WASHINGTON – Vice President Mike Pence warned North Korea on Monday against testing the U.S. military by continuing to develop its nuclear program, pointing to recent U.S. military action against the Syrian government and ISIS in Afghanistan as evidence of U.S. strength and resolve.
“Since 1992, the United States and our allies have stood together for a denuclearized Korean Peninsula. We hope to achieve this objective through peaceable means. But all options are on the table,” Pence said during a joint statement in Seoul with acting South Korean President Hwang Kyo-ahn.
“Just in the past two weeks, the world witnessed the strength and resolve of our new President in actions taken in Syria and Afghanistan. North Korea would do well not to test his resolve — or the strength of the Armed Forces of the United States in this region.”
The U.S. dropped a 21,600-pound bomb on ISIS in eastern Afghanistan last week, and earlier in the month fired 59 cruise missiles at a Syrian government airbase in retaliation for a chemical weapons attack against civilians.
Hours before Pence touched down in South Korea, for his first leg of a trip that will take him through Japan, Indonesia and Australia also, North Korea test launched its latest ballistic missile. The missile, which brought the number of launches to eight this year, blew up almost immediately, according to the U.S. military.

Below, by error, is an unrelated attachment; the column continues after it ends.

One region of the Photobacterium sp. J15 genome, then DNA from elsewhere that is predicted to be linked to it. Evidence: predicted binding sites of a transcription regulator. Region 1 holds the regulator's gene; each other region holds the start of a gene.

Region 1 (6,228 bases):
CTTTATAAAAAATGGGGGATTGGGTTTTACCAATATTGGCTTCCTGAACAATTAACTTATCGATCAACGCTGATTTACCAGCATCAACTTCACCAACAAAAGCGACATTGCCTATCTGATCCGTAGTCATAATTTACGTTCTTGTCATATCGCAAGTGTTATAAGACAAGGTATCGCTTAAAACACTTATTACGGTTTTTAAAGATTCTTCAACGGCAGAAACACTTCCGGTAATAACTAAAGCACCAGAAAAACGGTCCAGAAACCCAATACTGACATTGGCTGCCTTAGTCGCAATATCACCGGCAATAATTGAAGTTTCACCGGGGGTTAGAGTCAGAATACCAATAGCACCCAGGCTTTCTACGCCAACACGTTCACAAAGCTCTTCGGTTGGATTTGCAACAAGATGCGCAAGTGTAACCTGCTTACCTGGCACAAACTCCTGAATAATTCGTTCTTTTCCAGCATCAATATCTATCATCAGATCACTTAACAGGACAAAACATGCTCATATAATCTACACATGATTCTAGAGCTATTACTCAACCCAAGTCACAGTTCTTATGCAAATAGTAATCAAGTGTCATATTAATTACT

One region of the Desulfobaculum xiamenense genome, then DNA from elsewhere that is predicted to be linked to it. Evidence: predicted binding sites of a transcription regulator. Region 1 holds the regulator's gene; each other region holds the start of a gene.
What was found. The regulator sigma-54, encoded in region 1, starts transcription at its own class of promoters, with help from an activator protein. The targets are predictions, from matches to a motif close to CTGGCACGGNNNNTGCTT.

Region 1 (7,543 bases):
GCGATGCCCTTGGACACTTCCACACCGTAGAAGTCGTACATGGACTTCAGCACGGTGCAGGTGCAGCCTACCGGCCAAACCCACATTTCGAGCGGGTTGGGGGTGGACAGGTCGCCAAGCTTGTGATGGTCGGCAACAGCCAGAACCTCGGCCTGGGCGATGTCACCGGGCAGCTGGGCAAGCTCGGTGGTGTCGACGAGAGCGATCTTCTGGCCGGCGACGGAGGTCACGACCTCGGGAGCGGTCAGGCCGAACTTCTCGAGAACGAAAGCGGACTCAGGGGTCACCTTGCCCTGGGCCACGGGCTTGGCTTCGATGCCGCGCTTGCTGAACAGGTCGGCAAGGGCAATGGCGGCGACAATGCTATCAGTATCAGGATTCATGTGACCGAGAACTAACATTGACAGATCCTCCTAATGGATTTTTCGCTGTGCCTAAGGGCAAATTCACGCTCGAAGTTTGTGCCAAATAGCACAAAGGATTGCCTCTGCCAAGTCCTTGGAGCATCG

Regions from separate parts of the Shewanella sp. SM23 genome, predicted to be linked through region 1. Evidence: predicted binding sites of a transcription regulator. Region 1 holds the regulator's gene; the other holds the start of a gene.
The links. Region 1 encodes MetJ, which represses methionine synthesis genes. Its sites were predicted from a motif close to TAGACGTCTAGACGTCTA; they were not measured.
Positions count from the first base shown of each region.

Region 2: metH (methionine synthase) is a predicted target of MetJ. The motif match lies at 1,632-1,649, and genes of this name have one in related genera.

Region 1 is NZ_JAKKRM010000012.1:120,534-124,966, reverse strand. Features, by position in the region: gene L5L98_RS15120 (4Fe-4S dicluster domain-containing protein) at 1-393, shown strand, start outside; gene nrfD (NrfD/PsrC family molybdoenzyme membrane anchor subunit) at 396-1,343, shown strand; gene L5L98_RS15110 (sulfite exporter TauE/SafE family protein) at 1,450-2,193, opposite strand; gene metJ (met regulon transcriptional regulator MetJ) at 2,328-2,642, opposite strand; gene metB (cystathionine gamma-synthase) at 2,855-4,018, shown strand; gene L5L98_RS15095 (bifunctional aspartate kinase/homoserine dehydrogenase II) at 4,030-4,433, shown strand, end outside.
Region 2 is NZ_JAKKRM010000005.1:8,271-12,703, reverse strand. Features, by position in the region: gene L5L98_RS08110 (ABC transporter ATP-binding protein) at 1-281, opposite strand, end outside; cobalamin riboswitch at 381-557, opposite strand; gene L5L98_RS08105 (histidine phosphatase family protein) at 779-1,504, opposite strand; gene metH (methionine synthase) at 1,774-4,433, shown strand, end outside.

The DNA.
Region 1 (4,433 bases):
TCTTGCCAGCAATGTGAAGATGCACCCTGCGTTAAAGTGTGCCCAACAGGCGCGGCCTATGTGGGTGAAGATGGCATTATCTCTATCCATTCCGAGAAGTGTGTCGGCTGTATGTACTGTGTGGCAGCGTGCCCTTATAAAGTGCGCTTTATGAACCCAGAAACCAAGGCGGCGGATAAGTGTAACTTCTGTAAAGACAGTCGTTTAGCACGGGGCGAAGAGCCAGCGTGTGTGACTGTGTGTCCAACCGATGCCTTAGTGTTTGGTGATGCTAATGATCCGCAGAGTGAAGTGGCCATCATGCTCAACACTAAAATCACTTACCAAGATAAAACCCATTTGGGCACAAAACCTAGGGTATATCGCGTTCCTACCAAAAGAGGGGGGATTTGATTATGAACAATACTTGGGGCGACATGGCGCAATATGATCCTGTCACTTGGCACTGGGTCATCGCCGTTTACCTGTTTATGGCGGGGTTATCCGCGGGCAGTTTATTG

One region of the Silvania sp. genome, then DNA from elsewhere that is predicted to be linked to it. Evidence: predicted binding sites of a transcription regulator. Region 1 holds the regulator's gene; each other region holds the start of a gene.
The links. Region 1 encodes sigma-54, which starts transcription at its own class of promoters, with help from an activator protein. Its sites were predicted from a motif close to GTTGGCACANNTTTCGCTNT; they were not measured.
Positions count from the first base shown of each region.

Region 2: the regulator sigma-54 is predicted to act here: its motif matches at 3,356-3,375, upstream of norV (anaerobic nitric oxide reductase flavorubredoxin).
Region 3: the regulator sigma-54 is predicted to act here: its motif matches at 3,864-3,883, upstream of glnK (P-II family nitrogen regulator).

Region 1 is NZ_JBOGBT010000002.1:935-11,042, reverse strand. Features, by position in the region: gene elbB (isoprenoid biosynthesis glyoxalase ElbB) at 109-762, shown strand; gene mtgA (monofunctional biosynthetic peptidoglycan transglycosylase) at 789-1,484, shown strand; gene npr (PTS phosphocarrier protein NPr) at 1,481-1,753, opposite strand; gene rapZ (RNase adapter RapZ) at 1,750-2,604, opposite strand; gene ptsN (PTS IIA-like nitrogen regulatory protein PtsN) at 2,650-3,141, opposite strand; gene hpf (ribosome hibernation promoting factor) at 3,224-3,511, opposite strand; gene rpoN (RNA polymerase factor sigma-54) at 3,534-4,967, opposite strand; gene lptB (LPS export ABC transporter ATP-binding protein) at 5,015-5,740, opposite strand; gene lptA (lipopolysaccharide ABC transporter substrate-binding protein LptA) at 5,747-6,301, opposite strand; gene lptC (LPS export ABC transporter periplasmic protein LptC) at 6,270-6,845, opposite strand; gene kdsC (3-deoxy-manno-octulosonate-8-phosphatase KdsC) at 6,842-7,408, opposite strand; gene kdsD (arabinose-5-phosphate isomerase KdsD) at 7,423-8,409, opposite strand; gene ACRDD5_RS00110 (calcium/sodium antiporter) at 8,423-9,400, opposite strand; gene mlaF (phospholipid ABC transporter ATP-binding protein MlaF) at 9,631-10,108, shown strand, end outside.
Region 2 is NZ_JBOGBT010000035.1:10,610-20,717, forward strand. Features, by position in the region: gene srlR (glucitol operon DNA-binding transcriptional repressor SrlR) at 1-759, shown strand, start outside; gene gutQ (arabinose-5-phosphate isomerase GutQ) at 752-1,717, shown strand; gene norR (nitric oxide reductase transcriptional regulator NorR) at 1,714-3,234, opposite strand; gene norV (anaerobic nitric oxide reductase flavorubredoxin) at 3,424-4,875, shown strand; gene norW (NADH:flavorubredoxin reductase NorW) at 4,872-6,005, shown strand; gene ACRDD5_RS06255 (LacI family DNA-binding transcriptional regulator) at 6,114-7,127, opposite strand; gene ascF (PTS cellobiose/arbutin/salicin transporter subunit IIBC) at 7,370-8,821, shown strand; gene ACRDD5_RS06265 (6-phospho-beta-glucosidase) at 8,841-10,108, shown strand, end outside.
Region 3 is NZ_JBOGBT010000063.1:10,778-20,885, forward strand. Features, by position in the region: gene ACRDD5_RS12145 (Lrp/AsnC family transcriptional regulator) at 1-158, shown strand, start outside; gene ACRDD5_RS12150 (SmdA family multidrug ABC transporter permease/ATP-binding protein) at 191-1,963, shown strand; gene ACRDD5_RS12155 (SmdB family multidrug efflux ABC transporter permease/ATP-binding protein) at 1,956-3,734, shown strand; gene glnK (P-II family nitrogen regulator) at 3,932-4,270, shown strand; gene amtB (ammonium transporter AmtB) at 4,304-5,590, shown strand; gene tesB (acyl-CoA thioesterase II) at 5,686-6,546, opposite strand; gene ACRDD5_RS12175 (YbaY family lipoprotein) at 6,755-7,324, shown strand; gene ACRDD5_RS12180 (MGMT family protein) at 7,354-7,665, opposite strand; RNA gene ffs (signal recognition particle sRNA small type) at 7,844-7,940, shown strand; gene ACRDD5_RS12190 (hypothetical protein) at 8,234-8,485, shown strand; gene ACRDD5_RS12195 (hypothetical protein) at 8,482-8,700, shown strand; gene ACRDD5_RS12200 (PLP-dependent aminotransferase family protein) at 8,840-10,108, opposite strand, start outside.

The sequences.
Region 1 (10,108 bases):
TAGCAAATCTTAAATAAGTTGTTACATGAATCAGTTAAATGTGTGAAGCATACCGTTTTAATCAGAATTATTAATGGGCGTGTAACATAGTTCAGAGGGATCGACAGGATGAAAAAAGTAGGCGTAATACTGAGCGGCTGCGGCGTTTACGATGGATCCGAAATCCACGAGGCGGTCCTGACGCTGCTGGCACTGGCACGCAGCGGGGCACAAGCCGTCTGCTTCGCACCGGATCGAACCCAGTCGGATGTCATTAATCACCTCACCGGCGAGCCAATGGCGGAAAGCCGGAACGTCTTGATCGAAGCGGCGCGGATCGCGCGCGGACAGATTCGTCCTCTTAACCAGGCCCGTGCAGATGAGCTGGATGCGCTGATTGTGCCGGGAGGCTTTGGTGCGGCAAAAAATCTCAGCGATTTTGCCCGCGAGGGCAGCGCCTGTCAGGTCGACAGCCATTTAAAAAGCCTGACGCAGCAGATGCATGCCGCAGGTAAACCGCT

Pence reiterated the Trump administration position that the “era of strategic patience is over,” referencing the policy of prior administrations that attempted to impose crippling economic sanctions on the isolated nation with the view that it would eventually be in a state of economic disaster and be forced to negotiate.
President Donald Trump has said the U.S. is prepared to act alone to resolve the “North Korean problem,” but has also urged China to push North Korea to drop its weapons program. Trump has offered China trade concessions in return.
“The President and I have great confidence that China will properly deal with North Korea, but as President Trump made clear just a few short days ago, if China is unable to deal with North Korea, the United States, and our allies, will,” Pence said.
Trump has been vague about what that response from the U.S. and its allies could be, repeating that he prefers not to signal his moves to adversaries.
On Friday, North Korean Vice Minister Han Song Ryol claimed that his country is prepared to retaliate against any actions taken against them.
“We’ve got a powerful nuclear deterrent already in our hands, and we certainly will not keep our arms crossed in the face of a U.S. pre-emptive strike,” Han told The Associated Press. “Whatever comes from the U.S., we will cope with it. We are fully prepared to handle it.”
Pence Monday urged China to not take economic retaliation against South Korea for hosting a U.S. missile defense system, known as the Terminal High Altitude Area Defense system (THAAD).
The U.S. has said that it intends to move forward with the deployment of THAAD, no matter the pending May 9 snap election to replace impeached conservative president Park Geun-hye, who had agreed to host the system. The front runner is a progressive candidate, Moon Jae-in, who has said he intends to review the decision.